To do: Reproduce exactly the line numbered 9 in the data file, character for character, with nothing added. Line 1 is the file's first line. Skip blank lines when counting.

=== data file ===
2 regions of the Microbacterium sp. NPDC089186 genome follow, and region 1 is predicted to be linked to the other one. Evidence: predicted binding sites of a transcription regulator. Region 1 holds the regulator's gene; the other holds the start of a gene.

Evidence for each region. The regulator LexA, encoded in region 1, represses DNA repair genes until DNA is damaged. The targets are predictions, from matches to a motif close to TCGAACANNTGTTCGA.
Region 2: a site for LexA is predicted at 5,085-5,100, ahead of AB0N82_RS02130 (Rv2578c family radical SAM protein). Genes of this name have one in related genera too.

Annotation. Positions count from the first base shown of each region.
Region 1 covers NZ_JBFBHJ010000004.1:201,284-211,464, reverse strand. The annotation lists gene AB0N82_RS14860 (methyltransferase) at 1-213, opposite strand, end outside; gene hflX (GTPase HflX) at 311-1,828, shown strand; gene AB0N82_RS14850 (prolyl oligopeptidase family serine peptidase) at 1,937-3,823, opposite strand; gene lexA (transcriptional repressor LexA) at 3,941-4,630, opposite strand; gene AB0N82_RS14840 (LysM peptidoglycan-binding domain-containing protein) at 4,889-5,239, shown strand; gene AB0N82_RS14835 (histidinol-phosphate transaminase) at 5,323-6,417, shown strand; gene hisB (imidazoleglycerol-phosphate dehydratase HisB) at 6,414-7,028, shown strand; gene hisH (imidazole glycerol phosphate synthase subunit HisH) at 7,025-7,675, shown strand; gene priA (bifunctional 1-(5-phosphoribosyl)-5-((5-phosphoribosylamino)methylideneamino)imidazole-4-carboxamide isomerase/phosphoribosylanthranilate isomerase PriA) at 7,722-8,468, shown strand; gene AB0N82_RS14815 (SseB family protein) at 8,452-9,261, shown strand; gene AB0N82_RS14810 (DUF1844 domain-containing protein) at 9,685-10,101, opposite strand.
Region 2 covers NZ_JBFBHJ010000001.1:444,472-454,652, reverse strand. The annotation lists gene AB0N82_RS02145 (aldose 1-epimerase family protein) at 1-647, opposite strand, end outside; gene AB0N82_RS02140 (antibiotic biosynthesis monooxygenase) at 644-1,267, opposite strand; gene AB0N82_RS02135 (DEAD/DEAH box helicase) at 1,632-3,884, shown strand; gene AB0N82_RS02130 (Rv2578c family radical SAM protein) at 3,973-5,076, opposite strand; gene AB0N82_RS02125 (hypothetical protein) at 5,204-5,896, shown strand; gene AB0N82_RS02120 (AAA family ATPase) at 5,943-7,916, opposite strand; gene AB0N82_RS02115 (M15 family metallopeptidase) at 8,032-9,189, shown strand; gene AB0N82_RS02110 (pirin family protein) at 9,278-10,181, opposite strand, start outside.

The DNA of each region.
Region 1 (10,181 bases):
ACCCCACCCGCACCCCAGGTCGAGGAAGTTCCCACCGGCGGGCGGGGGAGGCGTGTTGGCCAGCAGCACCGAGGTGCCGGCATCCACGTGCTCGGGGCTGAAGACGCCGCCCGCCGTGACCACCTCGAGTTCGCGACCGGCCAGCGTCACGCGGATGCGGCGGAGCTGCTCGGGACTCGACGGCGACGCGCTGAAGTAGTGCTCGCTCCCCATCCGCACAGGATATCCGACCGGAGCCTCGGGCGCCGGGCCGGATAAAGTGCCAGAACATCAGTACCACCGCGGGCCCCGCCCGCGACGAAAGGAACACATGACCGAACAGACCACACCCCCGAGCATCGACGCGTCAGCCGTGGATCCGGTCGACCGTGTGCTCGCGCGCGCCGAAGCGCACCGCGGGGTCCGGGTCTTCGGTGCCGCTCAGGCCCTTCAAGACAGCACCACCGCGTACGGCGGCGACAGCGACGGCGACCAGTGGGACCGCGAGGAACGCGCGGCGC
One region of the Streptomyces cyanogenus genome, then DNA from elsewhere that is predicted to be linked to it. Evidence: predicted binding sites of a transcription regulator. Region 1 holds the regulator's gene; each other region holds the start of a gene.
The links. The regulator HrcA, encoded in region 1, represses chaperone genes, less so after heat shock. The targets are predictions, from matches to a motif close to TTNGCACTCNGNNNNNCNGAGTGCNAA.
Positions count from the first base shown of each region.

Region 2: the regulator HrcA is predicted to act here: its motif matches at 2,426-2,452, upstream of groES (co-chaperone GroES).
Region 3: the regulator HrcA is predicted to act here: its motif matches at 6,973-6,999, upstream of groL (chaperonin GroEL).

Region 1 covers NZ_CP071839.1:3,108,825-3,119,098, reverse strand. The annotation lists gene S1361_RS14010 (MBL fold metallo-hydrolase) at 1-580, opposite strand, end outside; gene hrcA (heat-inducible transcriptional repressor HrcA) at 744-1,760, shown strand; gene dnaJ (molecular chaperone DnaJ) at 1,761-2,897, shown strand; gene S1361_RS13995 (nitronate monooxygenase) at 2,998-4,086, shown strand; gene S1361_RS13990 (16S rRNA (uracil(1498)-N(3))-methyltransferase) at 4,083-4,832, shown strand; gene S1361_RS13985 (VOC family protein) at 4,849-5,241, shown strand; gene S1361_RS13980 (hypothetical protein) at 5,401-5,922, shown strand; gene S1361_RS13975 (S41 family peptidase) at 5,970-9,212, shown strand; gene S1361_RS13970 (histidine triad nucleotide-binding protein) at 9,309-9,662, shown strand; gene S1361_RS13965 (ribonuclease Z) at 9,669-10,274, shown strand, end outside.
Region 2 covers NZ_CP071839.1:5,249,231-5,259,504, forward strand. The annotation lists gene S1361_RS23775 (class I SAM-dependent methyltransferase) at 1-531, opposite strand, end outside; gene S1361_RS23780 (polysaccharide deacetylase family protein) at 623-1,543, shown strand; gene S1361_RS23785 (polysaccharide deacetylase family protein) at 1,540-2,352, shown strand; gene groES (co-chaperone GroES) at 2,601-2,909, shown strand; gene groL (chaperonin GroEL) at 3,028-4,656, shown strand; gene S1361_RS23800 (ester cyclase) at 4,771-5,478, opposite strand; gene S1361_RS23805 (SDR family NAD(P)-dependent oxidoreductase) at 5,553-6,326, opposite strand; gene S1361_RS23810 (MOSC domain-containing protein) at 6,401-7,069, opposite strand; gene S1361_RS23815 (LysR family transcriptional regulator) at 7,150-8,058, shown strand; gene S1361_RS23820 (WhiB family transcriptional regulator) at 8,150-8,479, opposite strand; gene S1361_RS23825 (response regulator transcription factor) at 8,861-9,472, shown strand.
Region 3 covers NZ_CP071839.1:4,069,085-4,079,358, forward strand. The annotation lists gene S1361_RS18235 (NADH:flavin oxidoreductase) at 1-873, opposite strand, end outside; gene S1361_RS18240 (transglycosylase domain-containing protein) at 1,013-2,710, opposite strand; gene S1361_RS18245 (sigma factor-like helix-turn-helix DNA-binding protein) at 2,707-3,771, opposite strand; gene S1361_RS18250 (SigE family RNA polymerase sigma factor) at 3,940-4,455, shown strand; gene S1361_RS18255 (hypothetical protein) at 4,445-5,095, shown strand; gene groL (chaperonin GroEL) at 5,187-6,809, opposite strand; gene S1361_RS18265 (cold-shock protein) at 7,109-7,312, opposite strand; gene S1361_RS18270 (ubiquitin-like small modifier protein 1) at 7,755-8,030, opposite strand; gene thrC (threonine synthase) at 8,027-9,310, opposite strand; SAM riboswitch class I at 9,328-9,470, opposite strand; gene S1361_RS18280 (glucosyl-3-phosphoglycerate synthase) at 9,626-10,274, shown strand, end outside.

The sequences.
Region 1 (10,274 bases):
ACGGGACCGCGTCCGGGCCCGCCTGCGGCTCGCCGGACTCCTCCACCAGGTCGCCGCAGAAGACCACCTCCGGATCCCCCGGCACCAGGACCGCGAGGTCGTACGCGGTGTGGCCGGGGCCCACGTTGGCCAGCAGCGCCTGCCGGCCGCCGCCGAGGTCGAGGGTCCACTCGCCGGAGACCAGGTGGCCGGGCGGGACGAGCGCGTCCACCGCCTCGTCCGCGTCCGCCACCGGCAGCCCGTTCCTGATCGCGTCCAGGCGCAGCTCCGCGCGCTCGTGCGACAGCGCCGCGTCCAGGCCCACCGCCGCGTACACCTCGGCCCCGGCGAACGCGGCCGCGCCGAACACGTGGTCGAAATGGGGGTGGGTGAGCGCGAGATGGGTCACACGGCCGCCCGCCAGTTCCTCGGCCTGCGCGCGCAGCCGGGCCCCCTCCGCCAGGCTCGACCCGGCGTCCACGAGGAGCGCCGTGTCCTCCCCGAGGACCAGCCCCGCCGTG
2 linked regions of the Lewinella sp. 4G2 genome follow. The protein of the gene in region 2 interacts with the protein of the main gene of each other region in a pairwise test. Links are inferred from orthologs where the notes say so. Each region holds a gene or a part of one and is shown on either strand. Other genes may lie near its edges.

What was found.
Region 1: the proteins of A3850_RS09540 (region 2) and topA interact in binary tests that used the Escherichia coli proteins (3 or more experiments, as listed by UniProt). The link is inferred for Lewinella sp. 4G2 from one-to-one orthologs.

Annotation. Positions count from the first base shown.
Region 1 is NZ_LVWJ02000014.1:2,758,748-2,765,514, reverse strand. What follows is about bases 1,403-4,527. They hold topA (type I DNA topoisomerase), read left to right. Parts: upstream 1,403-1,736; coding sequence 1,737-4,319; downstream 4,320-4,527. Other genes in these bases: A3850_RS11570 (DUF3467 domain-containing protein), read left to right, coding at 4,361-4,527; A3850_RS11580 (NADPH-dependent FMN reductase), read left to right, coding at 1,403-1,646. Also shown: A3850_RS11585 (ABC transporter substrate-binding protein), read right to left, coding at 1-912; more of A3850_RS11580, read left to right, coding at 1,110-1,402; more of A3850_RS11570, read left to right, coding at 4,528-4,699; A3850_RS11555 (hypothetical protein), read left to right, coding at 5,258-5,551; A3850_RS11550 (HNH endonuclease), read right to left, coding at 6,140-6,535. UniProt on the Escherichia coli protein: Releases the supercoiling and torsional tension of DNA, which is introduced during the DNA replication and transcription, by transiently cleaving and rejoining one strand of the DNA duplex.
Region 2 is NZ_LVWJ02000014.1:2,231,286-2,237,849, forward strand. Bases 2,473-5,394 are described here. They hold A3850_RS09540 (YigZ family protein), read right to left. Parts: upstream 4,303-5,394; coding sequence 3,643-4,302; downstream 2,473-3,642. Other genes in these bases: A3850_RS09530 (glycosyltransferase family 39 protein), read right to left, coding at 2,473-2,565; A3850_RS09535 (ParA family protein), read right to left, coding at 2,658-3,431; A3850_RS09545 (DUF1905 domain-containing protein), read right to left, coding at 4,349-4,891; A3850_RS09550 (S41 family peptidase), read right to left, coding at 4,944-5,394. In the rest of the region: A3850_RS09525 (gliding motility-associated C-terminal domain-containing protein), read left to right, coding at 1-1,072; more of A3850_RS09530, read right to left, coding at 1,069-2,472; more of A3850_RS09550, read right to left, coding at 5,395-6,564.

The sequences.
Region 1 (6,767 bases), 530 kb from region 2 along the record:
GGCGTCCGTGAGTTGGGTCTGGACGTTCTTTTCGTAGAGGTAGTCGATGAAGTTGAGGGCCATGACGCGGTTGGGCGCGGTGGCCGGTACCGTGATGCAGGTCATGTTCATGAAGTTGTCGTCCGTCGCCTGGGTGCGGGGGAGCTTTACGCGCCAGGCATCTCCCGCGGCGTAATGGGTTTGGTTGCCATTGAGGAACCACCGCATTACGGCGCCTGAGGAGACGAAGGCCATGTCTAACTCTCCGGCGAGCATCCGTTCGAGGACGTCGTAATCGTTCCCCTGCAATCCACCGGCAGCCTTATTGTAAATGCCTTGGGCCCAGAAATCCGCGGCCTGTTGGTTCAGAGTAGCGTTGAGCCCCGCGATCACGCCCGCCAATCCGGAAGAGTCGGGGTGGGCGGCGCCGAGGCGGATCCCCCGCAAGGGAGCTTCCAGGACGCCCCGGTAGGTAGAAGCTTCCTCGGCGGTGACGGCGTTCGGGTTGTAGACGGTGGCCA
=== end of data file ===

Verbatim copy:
ACCCCACCCGCACCCCAGGTCGAGGAAGTTCCCACCGGCGGGCGGGGGAGGCGTGTTGGCCAGCAGCACCGAGGTGCCGGCATCCACGTGCTCGGGGCTGAAGACGCCGCCCGCCGTGACCACCTCGAGTTCGCGACCGGCCAGCGTCACGCGGATGCGGCGGAGCTGCTCGGGACTCGACGGCGACGCGCTGAAGTAGTGCTCGCTCCCCATCCGCACAGGATATCCGACCGGAGCCTCGGGCGCCGGGCCGGATAAAGTGCCAGAACATCAGTACCACCGCGGGCCCCGCCCGCGACGAAAGGAACACATGACCGAACAGACCACACCCCCGAGCATCGACGCGTCAGCCGTGGATCCGGTCGACCGTGTGCTCGCGCGCGCCGAAGCGCACCGCGGGGTCCGGGTCTTCGGTGCCGCTCAGGCCCTTCAAGACAGCACCACCGCGTACGGCGGCGACAGCGACGGCGACCAGTGGGACCGCGAGGAACGCGCGGCGC